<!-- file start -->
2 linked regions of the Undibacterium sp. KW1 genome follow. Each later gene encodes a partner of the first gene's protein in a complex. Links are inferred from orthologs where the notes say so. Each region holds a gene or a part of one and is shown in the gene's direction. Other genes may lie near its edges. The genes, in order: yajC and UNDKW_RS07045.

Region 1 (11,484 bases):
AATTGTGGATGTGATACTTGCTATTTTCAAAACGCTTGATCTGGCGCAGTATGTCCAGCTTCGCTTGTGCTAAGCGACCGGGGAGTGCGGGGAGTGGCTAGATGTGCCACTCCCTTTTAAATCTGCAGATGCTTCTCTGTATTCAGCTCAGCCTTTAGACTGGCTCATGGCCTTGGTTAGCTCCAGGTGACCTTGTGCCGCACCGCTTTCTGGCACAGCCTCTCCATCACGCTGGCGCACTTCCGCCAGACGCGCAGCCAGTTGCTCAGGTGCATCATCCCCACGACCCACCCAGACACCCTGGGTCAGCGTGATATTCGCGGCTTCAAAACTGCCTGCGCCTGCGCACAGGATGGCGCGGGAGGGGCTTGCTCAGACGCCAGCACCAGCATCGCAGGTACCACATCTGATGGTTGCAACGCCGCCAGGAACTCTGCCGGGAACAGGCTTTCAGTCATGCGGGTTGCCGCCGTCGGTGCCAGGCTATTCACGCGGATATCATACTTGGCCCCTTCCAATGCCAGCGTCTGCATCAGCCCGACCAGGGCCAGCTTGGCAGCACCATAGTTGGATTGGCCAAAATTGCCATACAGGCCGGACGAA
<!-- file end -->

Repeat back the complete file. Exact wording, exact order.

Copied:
2 linked regions of the Undibacterium sp. KW1 genome follow. Each later gene encodes a partner of the first gene's protein in a complex. Links are inferred from orthologs where the notes say so. Each region holds a gene or a part of one and is shown in the gene's direction. Other genes may lie near its edges. The genes, in order: yajC and UNDKW_RS07045.

Region 1 (11,484 bases):
AATTGTGGATGTGATACTTGCTATTTTCAAAACGCTTGATCTGGCGCAGTATGTCCAGCTTCGCTTGTGCTAAGCGACCGGGGAGTGCGGGGAGTGGCTAGATGTGCCACTCCCTTTTAAATCTGCAGATGCTTCTCTGTATTCAGCTCAGCCTTTAGACTGGCTCATGGCCTTGGTTAGCTCCAGGTGACCTTGTGCCGCACCGCTTTCTGGCACAGCCTCTCCATCACGCTGGCGCACTTCCGCCAGACGCGCAGCCAGTTGCTCAGGTGCATCATCCCCACGACCCACCCAGACACCCTGGGTCAGCGTGATATTCGCGGCTTCAAAACTGCCTGCGCCTGCGCACAGGATGGCGCGGGAGGGGCTTGCTCAGACGCCAGCACCAGCATCGCAGGTACCACATCTGATGGTTGCAACGCCGCCAGGAACTCTGCCGGGAACAGGCTTTCAGTCATGCGGGTTGCCGCCGTCGGTGCCAGGCTATTCACGCGGATATCATACTTGGCCCCTTCCAATGCCAGCGTCTGCATCAGCCCGACCAGGGCCAGCTTGGCAGCACCATAGTTGGATTGGCCAAAATTGCCATACAGGCCGGACGAA